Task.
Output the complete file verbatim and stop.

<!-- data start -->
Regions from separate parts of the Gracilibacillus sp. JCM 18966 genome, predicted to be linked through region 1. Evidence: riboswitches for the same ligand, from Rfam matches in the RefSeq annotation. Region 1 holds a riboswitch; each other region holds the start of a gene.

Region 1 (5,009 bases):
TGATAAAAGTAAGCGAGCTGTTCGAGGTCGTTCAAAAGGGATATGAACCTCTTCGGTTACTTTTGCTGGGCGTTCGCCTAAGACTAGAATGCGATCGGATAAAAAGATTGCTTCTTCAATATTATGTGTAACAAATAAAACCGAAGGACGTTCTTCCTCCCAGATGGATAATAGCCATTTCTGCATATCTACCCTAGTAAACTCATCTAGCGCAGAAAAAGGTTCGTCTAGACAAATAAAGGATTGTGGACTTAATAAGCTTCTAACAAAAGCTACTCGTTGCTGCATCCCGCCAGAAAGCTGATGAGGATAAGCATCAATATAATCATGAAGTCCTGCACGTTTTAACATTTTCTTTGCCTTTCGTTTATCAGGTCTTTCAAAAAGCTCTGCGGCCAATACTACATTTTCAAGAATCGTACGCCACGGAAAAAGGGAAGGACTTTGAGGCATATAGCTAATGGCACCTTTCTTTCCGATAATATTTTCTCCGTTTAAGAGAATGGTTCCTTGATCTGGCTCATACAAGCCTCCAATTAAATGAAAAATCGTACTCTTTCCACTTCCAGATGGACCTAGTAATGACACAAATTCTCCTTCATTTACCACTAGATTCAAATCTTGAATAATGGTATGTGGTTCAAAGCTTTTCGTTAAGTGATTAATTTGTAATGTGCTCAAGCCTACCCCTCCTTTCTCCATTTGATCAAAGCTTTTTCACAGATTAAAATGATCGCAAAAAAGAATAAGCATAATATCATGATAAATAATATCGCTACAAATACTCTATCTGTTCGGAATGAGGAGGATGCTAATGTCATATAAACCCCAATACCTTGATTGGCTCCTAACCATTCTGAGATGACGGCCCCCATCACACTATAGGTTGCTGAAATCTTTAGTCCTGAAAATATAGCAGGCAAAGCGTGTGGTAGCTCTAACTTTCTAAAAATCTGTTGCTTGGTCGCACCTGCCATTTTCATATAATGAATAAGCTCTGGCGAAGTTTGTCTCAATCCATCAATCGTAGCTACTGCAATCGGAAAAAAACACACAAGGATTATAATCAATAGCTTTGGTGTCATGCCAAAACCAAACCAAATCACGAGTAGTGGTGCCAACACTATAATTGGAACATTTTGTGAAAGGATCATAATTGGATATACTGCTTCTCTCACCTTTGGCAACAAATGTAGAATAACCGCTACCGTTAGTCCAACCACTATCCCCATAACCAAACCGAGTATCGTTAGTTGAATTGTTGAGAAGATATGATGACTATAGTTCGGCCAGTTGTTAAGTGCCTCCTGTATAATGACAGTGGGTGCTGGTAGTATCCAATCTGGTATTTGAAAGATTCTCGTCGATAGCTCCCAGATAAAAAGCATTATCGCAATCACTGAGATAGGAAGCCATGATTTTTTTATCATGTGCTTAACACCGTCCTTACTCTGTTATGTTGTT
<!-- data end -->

Regions from separate parts of the Gracilibacillus sp. JCM 18966 genome, predicted to be linked through region 1. Evidence: riboswitches for the same ligand, from Rfam matches in the RefSeq annotation. Region 1 holds a riboswitch; each other region holds the start of a gene.

Region 1 (5,009 bases):
TGATAAAAGTAAGCGAGCTGTTCGAGGTCGTTCAAAAGGGATATGAACCTCTTCGGTTACTTTTGCTGGGCGTTCGCCTAAGACTAGAATGCGATCGGATAAAAAGATTGCTTCTTCAATATTATGTGTAACAAATAAAACCGAAGGACGTTCTTCCTCCCAGATGGATAATAGCCATTTCTGCATATCTACCCTAGTAAACTCATCTAGCGCAGAAAAAGGTTCGTCTAGACAAATAAAGGATTGTGGACTTAATAAGCTTCTAACAAAAGCTACTCGTTGCTGCATCCCGCCAGAAAGCTGATGAGGATAAGCATCAATATAATCATGAAGTCCTGCACGTTTTAACATTTTCTTTGCCTTTCGTTTATCAGGTCTTTCAAAAAGCTCTGCGGCCAATACTACATTTTCAAGAATCGTACGCCACGGAAAAAGGGAAGGACTTTGAGGCATATAGCTAATGGCACCTTTCTTTCCGATAATATTTTCTCCGTTTAAGAGAATGGTTCCTTGATCTGGCTCATACAAGCCTCCAATTAAATGAAAAATCGTACTCTTTCCACTTCCAGATGGACCTAGTAATGACACAAATTCTCCTTCATTTACCACTAGATTCAAATCTTGAATAATGGTATGTGGTTCAAAGCTTTTCGTTAAGTGATTAATTTGTAATGTGCTCAAGCCTACCCCTCCTTTCTCCATTTGATCAAAGCTTTTTCACAGATTAAAATGATCGCAAAAAAGAATAAGCATAATATCATGATAAATAATATCGCTACAAATACTCTATCTGTTCGGAATGAGGAGGATGCTAATGTCATATAAACCCCAATACCTTGATTGGCTCCTAACCATTCTGAGATGACGGCCCCCATCACACTATAGGTTGCTGAAATCTTTAGTCCTGAAAATATAGCAGGCAAAGCGTGTGGTAGCTCTAACTTTCTAAAAATCTGTTGCTTGGTCGCACCTGCCATTTTCATATAATGAATAAGCTCTGGCGAAGTTTGTCTCAATCCATCAATCGTAGCTACTGCAATCGGAAAAAAACACACAAGGATTATAATCAATAGCTTTGGTGTCATGCCAAAACCAAACCAAATCACGAGTAGTGGTGCCAACACTATAATTGGAACATTTTGTGAAAGGATCATAATTGGATATACTGCTTCTCTCACCTTTGGCAACAAATGTAGAATAACCGCTACCGTTAGTCCAACCACTATCCCCATAACCAAACCGAGTATCGTTAGTTGAATTGTTGAGAAGATATGATGACTATAGTTCGGCCAGTTGTTAAGTGCCTCCTGTATAATGACAGTGGGTGCTGGTAGTATCCAATCTGGTATTTGAAAGATTCTCGTCGATAGCTCCCAGATAAAAAGCATTATCGCAATCACTGAGATAGGAAGCCATGATTTTTTTATCATGTGCTTAACACCGTCCTTACTCTGTTATGTTGTT